Clay and stone huts dot the floor of South Africa’s Motouleng Caves, one of the largest rock overhangs in the Southern Hemisphere. Tepees made from straw and grass are scattered throughout the ramshackle dwellings.
A large number of pilgrims journey to be healed by its resident sangomas, or shamans. The healers live within the caves for weeks, months, or even years at a time. Non-healers, too, will sometimes stay for extended periods, often with animals like cats, goats, and chickens in tow.
As the holy caves is a sacred pilgrimage destination for women hoping to get pregnant, some refer to Motouleng as the “Fertility Caves.”
People of all religions are welcome at this sacred site. You’ll find practitioners of traditional African religions praying and performing rituals alongside Christian ministers. People dance, sing, and make offerings to appease the ancient ancestors.
There’s a fountain at the entrance of the cave, where you can drop a coin into its depths for good luck. Water from the river that flows in the valley below is sometimes included in the ceremonial rituals.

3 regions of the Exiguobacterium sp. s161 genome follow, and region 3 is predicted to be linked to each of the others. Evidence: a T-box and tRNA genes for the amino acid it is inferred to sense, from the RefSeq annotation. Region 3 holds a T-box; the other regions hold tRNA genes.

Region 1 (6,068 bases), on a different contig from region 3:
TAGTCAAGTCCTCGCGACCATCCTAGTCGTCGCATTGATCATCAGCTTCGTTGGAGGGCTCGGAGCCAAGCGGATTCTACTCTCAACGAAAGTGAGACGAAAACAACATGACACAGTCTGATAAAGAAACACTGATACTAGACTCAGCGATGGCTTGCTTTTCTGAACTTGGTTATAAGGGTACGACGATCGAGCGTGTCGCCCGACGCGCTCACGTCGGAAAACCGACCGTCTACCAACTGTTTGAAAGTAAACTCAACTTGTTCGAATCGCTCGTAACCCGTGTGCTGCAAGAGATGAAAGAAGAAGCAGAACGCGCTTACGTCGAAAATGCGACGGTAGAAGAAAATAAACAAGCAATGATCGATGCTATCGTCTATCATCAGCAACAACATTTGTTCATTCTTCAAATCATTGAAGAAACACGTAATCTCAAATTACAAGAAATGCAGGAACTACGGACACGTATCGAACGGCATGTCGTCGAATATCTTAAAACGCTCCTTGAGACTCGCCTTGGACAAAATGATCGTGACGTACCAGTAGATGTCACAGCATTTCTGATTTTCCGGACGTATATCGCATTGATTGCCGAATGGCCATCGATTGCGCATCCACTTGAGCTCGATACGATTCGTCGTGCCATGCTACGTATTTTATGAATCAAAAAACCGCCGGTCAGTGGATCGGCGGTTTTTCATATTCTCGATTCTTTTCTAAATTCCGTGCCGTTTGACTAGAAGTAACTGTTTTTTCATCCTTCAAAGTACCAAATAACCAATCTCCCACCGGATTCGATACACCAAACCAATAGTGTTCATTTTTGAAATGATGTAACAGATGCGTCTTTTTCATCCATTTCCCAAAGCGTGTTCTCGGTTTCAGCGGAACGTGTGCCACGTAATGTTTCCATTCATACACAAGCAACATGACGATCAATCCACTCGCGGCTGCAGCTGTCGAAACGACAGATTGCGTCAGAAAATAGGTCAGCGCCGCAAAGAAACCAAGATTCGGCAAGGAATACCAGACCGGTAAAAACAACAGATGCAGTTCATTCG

The cavern is part of a broader network of sacred caves within this region of South Africa. People have been journeying to these subterranean chambers for thousands of years, leaving rock paintings behind in their wake. Even dinosaurs once passed through, as evidenced by the footprints found on some of the caves’ floors.
Know Before You Go
As this is a sacred place, be sure to dress appropriately. Entry is free. It is a short and beautiful walk alongside the sacred Caledon River, which flows through the valley leading up to the cave.